Winners announced of EPSRC photo competition
Syrian refugee using virtual reality to help researchers design a shelter
(Credit: Dr Dima Albadra - University of Bath)
An image of a Syrian refugee using virtual reality to help researchers design a shelter has been chosen as the winner of the 2019 national science photography competition organised by the Engineering and Physical Sciences Research Council (EPSRC).
The competition attracted 169 entries from researchers funded by EPSRC, part of UK Research and Innovation.
The photo, taken in October 2018 by Dr Dima Albadra from the University of Bath, was awarded first prize in the People and Skills category and the overall winner.
As part of a participatory design workshop, refugees in Azraq and Zaatari refugee camps in Jordan used virtual reality to offer feedback and adapt suggested shelter typologies. Participatory design is a two-way process allowing refugees to be part of the research team.
Competition judge, Dr Hayaatun Sillem, Chief Executive Officer (CEO) of the Royal Academy of Engineering, said: “The striking photographs in this year's competition reflect the real breadth and ingenuity of engineering research supported by the EPSRC.
“Many of the projects captured in these images will go on to transform our world for the better, improve people's lives and the economy. It is fantastic to see such creativity, both in the images and the research projects, captured in the winners' work.”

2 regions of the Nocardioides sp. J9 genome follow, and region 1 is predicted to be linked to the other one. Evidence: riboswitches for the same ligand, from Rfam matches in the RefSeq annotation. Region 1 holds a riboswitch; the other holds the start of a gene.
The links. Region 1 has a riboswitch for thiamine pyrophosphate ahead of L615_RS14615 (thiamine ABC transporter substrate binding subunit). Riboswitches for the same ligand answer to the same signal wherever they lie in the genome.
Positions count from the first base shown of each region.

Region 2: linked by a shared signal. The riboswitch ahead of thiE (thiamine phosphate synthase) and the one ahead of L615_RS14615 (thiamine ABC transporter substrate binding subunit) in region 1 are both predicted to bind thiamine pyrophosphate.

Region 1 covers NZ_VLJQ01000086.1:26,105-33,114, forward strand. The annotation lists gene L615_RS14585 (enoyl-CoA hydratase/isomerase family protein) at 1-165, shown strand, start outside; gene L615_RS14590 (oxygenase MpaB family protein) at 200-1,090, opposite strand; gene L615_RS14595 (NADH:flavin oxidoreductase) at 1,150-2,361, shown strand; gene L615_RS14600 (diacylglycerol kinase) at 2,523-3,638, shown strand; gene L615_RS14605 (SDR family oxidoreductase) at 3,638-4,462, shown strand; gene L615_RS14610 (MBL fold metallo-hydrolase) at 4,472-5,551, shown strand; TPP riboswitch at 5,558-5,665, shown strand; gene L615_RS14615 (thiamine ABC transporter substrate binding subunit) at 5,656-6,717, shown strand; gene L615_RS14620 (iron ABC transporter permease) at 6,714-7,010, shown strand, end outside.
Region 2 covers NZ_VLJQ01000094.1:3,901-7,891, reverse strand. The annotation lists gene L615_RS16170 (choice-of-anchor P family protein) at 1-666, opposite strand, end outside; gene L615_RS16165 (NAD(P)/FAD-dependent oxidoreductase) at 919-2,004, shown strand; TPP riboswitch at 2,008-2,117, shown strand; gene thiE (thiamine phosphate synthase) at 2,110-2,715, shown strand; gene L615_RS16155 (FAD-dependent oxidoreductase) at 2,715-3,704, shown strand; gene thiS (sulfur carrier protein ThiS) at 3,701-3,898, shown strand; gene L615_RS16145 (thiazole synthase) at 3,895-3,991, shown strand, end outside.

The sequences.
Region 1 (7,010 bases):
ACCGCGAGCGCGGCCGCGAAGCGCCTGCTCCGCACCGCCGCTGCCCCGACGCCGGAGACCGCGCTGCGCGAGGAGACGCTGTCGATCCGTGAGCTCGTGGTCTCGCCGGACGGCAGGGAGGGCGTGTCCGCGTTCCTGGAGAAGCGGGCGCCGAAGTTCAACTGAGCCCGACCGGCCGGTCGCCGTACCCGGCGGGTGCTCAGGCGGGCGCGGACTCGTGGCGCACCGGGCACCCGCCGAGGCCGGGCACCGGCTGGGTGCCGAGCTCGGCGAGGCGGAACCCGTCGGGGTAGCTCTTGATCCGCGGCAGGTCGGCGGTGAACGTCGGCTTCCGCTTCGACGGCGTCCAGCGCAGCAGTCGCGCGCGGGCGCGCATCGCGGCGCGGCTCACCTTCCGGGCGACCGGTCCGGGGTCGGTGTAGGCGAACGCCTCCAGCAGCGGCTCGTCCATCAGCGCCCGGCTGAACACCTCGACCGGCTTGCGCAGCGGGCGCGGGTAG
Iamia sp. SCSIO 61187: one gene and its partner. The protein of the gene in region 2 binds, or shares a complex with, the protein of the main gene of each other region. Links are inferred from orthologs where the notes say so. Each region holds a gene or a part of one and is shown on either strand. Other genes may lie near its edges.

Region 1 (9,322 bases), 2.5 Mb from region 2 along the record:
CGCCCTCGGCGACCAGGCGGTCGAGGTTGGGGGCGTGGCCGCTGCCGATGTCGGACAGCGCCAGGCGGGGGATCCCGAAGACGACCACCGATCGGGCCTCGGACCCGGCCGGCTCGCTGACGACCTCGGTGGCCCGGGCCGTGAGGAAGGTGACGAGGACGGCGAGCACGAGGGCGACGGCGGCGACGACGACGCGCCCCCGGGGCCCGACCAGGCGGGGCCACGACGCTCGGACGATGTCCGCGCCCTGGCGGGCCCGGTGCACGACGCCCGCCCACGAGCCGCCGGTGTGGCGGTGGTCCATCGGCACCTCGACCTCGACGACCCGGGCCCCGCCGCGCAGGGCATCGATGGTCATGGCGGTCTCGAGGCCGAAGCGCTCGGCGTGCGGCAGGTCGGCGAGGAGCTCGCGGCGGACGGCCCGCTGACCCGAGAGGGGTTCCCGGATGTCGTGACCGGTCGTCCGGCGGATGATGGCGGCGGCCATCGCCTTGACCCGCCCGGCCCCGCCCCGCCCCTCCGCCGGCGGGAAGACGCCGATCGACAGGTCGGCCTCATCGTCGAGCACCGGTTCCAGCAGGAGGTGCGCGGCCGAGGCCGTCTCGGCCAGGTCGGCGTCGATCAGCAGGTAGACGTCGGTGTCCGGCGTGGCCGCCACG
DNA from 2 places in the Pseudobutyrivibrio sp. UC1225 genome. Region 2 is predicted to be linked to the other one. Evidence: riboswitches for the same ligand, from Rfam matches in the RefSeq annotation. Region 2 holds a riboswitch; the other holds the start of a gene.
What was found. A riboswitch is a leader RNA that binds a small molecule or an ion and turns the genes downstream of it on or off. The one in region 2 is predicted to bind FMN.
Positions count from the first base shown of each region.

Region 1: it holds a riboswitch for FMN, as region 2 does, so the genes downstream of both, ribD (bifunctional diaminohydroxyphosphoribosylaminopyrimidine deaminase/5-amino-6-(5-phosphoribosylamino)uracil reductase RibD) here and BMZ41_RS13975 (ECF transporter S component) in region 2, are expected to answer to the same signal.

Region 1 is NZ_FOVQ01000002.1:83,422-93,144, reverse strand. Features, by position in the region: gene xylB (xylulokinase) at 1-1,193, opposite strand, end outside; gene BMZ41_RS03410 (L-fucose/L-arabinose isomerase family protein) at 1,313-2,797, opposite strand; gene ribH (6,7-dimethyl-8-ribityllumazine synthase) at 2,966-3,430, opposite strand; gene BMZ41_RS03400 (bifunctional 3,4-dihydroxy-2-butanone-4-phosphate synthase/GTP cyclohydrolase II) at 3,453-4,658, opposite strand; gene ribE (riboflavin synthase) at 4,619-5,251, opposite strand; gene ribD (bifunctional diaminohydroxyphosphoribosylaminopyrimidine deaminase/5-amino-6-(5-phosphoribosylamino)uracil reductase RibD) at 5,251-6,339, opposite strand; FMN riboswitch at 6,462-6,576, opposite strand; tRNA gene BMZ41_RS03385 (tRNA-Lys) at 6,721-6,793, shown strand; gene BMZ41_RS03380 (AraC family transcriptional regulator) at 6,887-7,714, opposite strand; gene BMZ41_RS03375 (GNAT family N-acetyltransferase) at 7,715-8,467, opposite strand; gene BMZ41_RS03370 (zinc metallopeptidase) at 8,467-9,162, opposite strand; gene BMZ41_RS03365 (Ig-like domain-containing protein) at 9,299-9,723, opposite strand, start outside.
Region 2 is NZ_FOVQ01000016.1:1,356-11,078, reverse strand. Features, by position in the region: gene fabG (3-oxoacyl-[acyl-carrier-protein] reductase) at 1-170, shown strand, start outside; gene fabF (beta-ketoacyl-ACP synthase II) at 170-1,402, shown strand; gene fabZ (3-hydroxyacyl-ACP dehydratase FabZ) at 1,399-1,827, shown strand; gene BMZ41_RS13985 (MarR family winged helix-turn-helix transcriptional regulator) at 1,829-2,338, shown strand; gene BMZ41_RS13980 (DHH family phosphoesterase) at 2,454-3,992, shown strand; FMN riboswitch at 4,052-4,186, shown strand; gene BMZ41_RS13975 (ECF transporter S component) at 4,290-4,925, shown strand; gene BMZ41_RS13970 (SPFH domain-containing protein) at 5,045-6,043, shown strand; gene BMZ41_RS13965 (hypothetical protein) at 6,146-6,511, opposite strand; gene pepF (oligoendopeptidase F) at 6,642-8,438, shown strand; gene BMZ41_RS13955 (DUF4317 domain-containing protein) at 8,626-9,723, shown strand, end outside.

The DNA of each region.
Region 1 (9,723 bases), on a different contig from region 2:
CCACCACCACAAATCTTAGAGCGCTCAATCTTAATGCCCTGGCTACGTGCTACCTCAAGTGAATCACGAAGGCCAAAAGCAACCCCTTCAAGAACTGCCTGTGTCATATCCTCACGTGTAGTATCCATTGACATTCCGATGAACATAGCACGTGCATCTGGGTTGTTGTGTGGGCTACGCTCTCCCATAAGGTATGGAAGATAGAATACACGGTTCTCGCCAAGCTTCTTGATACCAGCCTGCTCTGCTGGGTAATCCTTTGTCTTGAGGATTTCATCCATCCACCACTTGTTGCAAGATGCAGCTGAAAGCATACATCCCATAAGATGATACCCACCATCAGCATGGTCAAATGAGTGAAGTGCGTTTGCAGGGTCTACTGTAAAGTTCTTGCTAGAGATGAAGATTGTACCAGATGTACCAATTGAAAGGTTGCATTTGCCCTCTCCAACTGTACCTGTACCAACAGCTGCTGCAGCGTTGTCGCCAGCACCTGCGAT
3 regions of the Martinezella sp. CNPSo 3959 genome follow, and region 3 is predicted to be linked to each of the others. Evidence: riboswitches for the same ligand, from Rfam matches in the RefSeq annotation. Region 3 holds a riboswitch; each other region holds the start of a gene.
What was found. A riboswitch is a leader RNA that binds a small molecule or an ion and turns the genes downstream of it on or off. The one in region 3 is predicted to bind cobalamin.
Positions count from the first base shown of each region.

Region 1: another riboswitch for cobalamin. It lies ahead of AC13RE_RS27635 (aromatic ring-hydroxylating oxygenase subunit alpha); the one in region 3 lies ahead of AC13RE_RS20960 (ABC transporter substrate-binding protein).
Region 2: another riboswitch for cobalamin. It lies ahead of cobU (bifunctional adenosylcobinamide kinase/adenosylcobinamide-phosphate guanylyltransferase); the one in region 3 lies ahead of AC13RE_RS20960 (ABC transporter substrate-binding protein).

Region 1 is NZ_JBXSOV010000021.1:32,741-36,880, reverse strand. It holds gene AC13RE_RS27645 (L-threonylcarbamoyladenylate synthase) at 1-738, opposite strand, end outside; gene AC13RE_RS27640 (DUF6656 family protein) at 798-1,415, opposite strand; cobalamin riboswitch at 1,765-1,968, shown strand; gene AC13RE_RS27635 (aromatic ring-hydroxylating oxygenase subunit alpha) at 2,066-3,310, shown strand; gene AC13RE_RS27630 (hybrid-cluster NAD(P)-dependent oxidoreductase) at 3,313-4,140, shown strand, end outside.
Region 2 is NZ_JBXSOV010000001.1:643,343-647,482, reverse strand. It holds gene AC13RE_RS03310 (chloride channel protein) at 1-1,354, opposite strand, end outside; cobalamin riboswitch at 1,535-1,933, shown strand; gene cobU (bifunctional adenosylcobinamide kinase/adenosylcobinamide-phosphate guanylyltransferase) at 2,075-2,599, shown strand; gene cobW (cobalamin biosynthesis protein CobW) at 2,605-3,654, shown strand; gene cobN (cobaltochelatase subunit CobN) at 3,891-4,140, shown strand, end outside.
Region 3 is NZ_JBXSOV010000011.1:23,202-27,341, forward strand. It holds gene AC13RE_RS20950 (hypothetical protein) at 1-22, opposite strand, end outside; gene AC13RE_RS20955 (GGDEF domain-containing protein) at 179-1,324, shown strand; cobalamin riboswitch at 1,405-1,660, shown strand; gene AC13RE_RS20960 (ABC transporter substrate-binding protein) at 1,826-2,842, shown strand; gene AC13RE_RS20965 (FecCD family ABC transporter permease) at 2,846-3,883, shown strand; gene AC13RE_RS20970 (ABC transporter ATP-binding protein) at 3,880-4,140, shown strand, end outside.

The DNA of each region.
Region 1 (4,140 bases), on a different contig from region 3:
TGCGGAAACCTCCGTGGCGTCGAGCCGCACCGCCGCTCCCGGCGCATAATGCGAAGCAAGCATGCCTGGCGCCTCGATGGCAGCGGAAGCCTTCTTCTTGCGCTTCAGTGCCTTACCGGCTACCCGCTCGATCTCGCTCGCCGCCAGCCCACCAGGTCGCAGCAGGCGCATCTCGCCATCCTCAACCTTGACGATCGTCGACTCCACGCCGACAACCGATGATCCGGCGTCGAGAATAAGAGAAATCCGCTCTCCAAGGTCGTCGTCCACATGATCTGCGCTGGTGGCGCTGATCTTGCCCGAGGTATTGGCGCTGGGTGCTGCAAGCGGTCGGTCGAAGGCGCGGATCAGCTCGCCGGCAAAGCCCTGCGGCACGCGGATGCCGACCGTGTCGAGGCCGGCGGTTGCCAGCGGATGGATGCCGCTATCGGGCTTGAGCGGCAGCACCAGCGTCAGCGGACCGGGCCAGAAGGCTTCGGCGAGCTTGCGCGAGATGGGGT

The winners in the other categories were:
Innovation - Wonderland balls in small world by Dr Qin Hu, University of Nottingham. The photograph showed an 800 times magnified image of polymeric micro-sized balls fabricated by two-photon lithography-based 3D printing technology.
The diameter of each ball is roughly less than half of the diameter of a human hair.
Weird and Wonderful - Fatberg crystals by Natalia Jawiarczyk, Cranfield University. With 'fatbergs' making unwelcome news headlines, Natalia took an arresting image showing the effect of fat, oil and grease deposits separated using organic solvent.
Eureka and Discovery - The mysterious and colourful second crystal by Finlay Walton, University of Glasgow. A polarisation microscope was used to capture the moment a new crystal form was discovered, alongside a known crystal.
Equipment and Facilities - Citizen science abroad by Peter Pedersen, University of Cambridge. The Cambike Sensor was a device developed to measure the air pollution experienced by cyclists every day in Cambridge. The photograph showed the device being held by a team member in the Alps.
The first, second and third prize winning images with descriptions are all available to download from the EPSRC website.
The judges were:
- Sarah Sharples - EPSRC Board member and Associate Pro Vice Chancellor for Equality, Diversity and Inclusion at the University of Nottingham.
- Hayaatun Sillem - CEO of the Royal Academy of Engineering
- Kedar Pandya - Associate Director, Business Engagement at the EPSRC
- Martin Keene - Group Picture Editor, Press Association
Please sign up to our weekly newsletter to keep up to date: